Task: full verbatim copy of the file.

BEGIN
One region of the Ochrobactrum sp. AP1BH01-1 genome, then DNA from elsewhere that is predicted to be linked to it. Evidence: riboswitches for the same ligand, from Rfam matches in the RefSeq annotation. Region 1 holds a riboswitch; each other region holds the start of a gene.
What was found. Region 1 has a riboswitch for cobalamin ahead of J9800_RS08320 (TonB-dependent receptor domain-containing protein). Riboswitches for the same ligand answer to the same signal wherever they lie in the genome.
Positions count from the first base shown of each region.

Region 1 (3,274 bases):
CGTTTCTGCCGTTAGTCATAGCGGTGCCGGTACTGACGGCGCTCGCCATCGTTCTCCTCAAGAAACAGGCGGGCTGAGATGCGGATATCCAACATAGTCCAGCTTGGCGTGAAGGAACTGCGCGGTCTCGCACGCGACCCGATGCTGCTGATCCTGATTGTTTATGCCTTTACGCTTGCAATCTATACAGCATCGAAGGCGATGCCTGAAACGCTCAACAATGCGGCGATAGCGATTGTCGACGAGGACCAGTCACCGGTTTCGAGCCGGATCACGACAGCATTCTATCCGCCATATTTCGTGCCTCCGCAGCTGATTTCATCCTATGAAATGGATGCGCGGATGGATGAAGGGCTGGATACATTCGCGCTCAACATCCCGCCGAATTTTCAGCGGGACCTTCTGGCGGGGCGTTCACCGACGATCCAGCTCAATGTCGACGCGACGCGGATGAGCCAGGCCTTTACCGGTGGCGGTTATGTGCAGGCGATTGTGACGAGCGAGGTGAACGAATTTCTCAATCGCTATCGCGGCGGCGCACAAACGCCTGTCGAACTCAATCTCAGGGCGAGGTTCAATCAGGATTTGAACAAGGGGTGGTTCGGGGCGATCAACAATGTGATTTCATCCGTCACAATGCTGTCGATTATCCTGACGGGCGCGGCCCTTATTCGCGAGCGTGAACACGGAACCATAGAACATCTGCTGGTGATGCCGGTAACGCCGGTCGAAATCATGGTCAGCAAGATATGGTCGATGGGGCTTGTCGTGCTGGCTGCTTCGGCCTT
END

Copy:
One region of the Ochrobactrum sp. AP1BH01-1 genome, then DNA from elsewhere that is predicted to be linked to it. Evidence: riboswitches for the same ligand, from Rfam matches in the RefSeq annotation. Region 1 holds a riboswitch; each other region holds the start of a gene.
What was found. Region 1 has a riboswitch for cobalamin ahead of J9800_RS08320 (TonB-dependent receptor domain-containing protein). Riboswitches for the same ligand answer to the same signal wherever they lie in the genome.
Positions count from the first base shown of each region.

Region 1 (3,274 bases):
CGTTTCTGCCGTTAGTCATAGCGGTGCCGGTACTGACGGCGCTCGCCATCGTTCTCCTCAAGAAACAGGCGGGCTGAGATGCGGATATCCAACATAGTCCAGCTTGGCGTGAAGGAACTGCGCGGTCTCGCACGCGACCCGATGCTGCTGATCCTGATTGTTTATGCCTTTACGCTTGCAATCTATACAGCATCGAAGGCGATGCCTGAAACGCTCAACAATGCGGCGATAGCGATTGTCGACGAGGACCAGTCACCGGTTTCGAGCCGGATCACGACAGCATTCTATCCGCCATATTTCGTGCCTCCGCAGCTGATTTCATCCTATGAAATGGATGCGCGGATGGATGAAGGGCTGGATACATTCGCGCTCAACATCCCGCCGAATTTTCAGCGGGACCTTCTGGCGGGGCGTTCACCGACGATCCAGCTCAATGTCGACGCGACGCGGATGAGCCAGGCCTTTACCGGTGGCGGTTATGTGCAGGCGATTGTGACGAGCGAGGTGAACGAATTTCTCAATCGCTATCGCGGCGGCGCACAAACGCCTGTCGAACTCAATCTCAGGGCGAGGTTCAATCAGGATTTGAACAAGGGGTGGTTCGGGGCGATCAACAATGTGATTTCATCCGTCACAATGCTGTCGATTATCCTGACGGGCGCGGCCCTTATTCGCGAGCGTGAACACGGAACCATAGAACATCTGCTGGTGATGCCGGTAACGCCGGTCGAAATCATGGTCAGCAAGATATGGTCGATGGGGCTTGTCGTGCTGGCTGCTTCGGCCTT